But there are social and societal things that need to change – the US, UK, Canada, Australia, and New Zealand need to address their colonial past and ongoing social and ethnic inequalities (I’m sure other countries have work to do as well, but I can only speak for the countries I’ve lived in) – younger generations seem keen to do this while the powers-that-be rests this (as they always do). The healthcare debacle in the US needs to change and people getting $1,000,000 USD bills for COVID-19 treatment (as has happened already) may be the straw that breaks that particular camel’s back. Again, younger folks who tend to have more international exposure see and hear that other countries don’t have the challenges that the US does and seem keen to change this. Cries of “socialism” and “communism” no longer seem to hold weight.

I’m actually keen to see how the next 20 years works out – a move to solar and other renewable energy sources, more equitable societies, better work/life balance, finally addressing legacies of colonialism and racism, and other change is long overdue.

Or the existing power structure could stay in place, carry on down the same destructive path and nothing will change until the next global crisis (seems like they are every 8-10 years).

I prefer to hope for positive change and better futures.

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Zipcar fail

I’ve been a user / member of zipcar for 5 or more years.  I don’t think I’m a heavy user by their standards, but I probably rent from them 1-2 times a month and there were periods when I was renting weekly.  Overall I was pretty happy with the service, but I have noticed more and more issues recently.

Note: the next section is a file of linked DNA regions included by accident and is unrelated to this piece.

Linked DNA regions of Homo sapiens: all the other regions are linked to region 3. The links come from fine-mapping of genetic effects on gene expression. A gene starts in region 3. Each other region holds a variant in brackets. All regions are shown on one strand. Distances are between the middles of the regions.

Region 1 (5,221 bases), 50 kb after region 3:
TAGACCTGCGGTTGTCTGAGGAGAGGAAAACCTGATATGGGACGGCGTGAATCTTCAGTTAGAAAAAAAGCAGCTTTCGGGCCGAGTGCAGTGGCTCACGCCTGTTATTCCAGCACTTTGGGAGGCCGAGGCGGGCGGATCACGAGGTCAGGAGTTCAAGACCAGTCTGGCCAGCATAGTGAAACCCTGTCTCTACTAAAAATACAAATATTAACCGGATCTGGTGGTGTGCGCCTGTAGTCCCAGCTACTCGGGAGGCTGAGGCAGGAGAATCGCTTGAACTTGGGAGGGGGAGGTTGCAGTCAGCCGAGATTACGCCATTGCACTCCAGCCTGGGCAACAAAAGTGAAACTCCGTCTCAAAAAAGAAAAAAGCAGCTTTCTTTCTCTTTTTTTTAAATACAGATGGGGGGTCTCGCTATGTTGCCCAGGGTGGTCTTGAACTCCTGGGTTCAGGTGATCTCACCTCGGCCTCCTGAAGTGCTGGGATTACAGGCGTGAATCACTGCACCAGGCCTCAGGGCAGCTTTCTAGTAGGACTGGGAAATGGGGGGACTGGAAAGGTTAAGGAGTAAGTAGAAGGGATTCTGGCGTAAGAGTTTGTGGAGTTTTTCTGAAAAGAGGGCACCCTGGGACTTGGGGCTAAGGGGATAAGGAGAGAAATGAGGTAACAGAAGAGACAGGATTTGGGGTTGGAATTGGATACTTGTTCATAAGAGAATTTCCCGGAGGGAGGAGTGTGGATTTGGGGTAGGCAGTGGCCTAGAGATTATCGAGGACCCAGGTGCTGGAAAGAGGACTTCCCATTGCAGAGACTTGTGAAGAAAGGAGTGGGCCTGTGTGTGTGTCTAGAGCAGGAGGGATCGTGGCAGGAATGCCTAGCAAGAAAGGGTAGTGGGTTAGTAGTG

And then I got into an accident, and it all truly went to shit.

So, the minor issues were:

  • Cancelling every time I wanted to rent a “nice” car – it happened four times, so now I just don’t bother.
  • The fact that cars, and particularly vans, are beat to shit, covered in damage, so it takes 10-15 minutes to photograph all of it and email it to them.  Or you take the chance of not reporting it and getting hit for the damage.
  • The last car that I rented that had a keyless fob.  I returned it after the rental and then got frantic calls and emails the next day saying I had taken the keys. No, there never were any keys to start with – you push the start button on the dash.

But the accident took the bacon.  It was my fault, I tagged a parked car with the rear bumper of the truck as I pulled into a space.  I could very easily have driven off (in fact the car behind me told me to do that), but I was raised properly and was a Boy Scout so I left a note on the car, called the cops, and called zipcar.

That’s when things went bad – the paperwork in the vehicle was not (according to the NYPD) proof of insurance and I got a ticket.  So I call and email zipcar to get that proof of insurance. And call and email. And call and email.  I think on the fifth or sixth attempt, and many days of trying (with never a single email response or call back) I was able to get a person who could email me the correct paperwork that should have been in the vehicle.